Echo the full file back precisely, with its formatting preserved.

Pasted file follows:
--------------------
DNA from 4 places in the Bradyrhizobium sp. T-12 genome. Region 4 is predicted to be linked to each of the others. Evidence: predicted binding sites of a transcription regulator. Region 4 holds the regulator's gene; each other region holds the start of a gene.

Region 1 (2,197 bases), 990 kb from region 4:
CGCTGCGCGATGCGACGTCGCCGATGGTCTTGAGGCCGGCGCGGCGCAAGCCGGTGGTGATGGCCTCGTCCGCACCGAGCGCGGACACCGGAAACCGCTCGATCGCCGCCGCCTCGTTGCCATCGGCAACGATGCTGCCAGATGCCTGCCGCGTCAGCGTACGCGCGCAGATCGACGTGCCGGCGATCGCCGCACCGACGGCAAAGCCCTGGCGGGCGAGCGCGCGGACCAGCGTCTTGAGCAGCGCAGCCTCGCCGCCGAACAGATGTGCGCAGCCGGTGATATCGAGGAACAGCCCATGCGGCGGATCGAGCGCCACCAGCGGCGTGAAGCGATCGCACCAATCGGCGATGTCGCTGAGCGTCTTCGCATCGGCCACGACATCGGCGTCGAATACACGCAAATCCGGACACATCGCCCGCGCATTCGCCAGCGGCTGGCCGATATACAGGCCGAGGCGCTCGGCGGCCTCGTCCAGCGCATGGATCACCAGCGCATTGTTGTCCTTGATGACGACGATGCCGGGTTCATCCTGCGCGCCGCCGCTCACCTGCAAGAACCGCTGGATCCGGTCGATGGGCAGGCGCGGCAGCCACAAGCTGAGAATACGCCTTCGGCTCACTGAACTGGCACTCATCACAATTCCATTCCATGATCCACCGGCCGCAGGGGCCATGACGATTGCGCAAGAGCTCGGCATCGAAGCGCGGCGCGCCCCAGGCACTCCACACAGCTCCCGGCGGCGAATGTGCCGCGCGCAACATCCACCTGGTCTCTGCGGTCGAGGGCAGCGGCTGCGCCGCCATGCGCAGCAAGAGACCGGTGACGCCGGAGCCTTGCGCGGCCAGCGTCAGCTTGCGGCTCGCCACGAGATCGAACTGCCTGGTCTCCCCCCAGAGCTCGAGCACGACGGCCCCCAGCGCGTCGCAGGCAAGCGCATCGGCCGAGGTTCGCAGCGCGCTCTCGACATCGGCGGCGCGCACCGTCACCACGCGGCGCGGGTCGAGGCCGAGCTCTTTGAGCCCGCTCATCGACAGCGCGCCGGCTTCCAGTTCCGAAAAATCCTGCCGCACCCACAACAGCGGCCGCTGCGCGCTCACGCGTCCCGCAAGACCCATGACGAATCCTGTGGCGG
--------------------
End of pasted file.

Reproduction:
DNA from 4 places in the Bradyrhizobium sp. T-12 genome. Region 4 is predicted to be linked to each of the others. Evidence: predicted binding sites of a transcription regulator. Region 4 holds the regulator's gene; each other region holds the start of a gene.

Region 1 (2,197 bases), 990 kb from region 4:
CGCTGCGCGATGCGACGTCGCCGATGGTCTTGAGGCCGGCGCGGCGCAAGCCGGTGGTGATGGCCTCGTCCGCACCGAGCGCGGACACCGGAAACCGCTCGATCGCCGCCGCCTCGTTGCCATCGGCAACGATGCTGCCAGATGCCTGCCGCGTCAGCGTACGCGCGCAGATCGACGTGCCGGCGATCGCCGCACCGACGGCAAAGCCCTGGCGGGCGAGCGCGCGGACCAGCGTCTTGAGCAGCGCAGCCTCGCCGCCGAACAGATGTGCGCAGCCGGTGATATCGAGGAACAGCCCATGCGGCGGATCGAGCGCCACCAGCGGCGTGAAGCGATCGCACCAATCGGCGATGTCGCTGAGCGTCTTCGCATCGGCCACGACATCGGCGTCGAATACACGCAAATCCGGACACATCGCCCGCGCATTCGCCAGCGGCTGGCCGATATACAGGCCGAGGCGCTCGGCGGCCTCGTCCAGCGCATGGATCACCAGCGCATTGTTGTCCTTGATGACGACGATGCCGGGTTCATCCTGCGCGCCGCCGCTCACCTGCAAGAACCGCTGGATCCGGTCGATGGGCAGGCGCGGCAGCCACAAGCTGAGAATACGCCTTCGGCTCACTGAACTGGCACTCATCACAATTCCATTCCATGATCCACCGGCCGCAGGGGCCATGACGATTGCGCAAGAGCTCGGCATCGAAGCGCGGCGCGCCCCAGGCACTCCACACAGCTCCCGGCGGCGAATGTGCCGCGCGCAACATCCACCTGGTCTCTGCGGTCGAGGGCAGCGGCTGCGCCGCCATGCGCAGCAAGAGACCGGTGACGCCGGAGCCTTGCGCGGCCAGCGTCAGCTTGCGGCTCGCCACGAGATCGAACTGCCTGGTCTCCCCCCAGAGCTCGAGCACGACGGCCCCCAGCGCGTCGCAGGCAAGCGCATCGGCCGAGGTTCGCAGCGCGCTCTCGACATCGGCGGCGCGCACCGTCACCACGCGGCGCGGGTCGAGGCCGAGCTCTTTGAGCCCGCTCATCGACAGCGCGCCGGCTTCCAGTTCCGAAAAATCCTGCCGCACCCACAACAGCGGCCGCTGCGCGCTCACGCGTCCCGCAAGACCCATGACGAATCCTGTGGCGG